10 Things I Wish Everyone Knew About Evangelicals

A reporter offers his insights on a religious movement everyone talks about but few understand.

Warren Cole Smith is the associate publisher of WORLD Magazine. He is the author or co-author of several books, including A Lover’s Quarrel with the Evangelical Church and Prodigal Press. We asked him to give us 10 things he wishes everyone knew about evangelicals.

1. Evangelicals share a common belief.

Being an evangelical actually means something doctrinally and theologically, namely that salvation comes by grace alone through faith alone in Christ alone. Evangelicalism is not, or not merely, a demographical subset or sociological tribe. An evangelical is someone who both believes and wants to share with others this evangel, this good news.

2. Jerry Falwell wasn’t the first evangelical.

In fact, when Jerry Falwell started out, he wasn’t an evangelical, but self-consciously fundamentalist — and there was (and is) a difference. Church historian Phil Johnson credits William Tyndale with first using the word “evangelical” in 1531, when Tyndale wrote this: “He exhorteth them to proceed constantly in the evangelical truth.” The great Catholic martyr Sir Thomas More used the phrase a year later to describe Tyndale and other Protestant Reformers. The great missionary movements of the eighteenth and nineteenth centuries were evangelical in character — think of the great evangelical statesman William Wilburforce, who fought against the slave trade in Great Britain.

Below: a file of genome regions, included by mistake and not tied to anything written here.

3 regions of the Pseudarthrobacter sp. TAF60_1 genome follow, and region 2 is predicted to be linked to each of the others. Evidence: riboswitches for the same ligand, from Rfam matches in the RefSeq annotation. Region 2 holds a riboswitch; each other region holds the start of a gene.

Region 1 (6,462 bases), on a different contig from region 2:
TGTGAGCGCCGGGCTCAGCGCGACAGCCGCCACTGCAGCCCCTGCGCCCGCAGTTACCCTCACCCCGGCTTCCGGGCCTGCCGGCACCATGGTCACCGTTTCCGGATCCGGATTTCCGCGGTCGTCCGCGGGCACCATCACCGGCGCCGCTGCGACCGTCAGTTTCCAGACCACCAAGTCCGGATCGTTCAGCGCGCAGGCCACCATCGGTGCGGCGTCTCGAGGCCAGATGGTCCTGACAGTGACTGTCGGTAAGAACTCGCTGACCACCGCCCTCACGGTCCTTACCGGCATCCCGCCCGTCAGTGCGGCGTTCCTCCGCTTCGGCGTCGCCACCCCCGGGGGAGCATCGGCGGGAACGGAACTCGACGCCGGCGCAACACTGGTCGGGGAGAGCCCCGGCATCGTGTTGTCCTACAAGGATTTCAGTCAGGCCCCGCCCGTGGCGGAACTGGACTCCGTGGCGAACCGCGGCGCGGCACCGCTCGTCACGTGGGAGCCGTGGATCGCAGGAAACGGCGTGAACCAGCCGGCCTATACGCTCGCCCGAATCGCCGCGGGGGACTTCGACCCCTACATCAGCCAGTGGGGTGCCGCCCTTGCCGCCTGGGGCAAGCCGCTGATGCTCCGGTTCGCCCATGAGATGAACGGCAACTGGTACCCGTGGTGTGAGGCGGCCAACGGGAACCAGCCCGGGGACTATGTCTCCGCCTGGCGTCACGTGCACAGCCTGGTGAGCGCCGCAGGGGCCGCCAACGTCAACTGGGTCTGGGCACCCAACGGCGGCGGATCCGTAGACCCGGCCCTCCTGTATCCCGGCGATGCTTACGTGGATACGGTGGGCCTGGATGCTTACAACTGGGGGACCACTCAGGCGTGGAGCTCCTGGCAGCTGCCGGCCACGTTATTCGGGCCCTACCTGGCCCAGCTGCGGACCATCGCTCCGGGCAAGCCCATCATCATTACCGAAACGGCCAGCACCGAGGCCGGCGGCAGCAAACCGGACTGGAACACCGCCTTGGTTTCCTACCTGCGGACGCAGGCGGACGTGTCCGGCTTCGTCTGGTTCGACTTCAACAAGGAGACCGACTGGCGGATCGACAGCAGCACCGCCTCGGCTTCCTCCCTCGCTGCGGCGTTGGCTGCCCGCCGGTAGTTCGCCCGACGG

In short, evangelicalism has a long history and is not a recent suburban American phenomenon.

3. Not everyone who calls himself an evangelical is an evangelical.

We have an old saying in my part of the South: “Just because my dog sleeps in the garage, that doesn’t make him a pick-up truck.” Just because a blogger calls himself (or herself) an evangelical doesn’t make it so. You don’t have to vote Republican or go to a particular church, but you gotta believe in that stuff in #1 above, or you’re something else. Beware of “progressive evangelicals” who claim to speak for evangelicals but who, upon examination, reject core doctrines that evangelicals find essential.

4. Most evangelicals do not go to suburban megachurches.

Megachurches grab the headlines, but of the nearly 300,000 churches in the country, less than 2,000 of them have more than 2,000 in regular Sunday morning attendance. The overwhelming majority of new churches in America are small, evangelical churches with an average attendance of less than 200. The average church in America has less than 300 people. We don’t have rock bands, we don’t have light shows and smoke machines, and we don’t have celebrity pastors. We marry, we bury, we baptize, and we try to love our neighbors as ourselves. What you see on television is not who we are.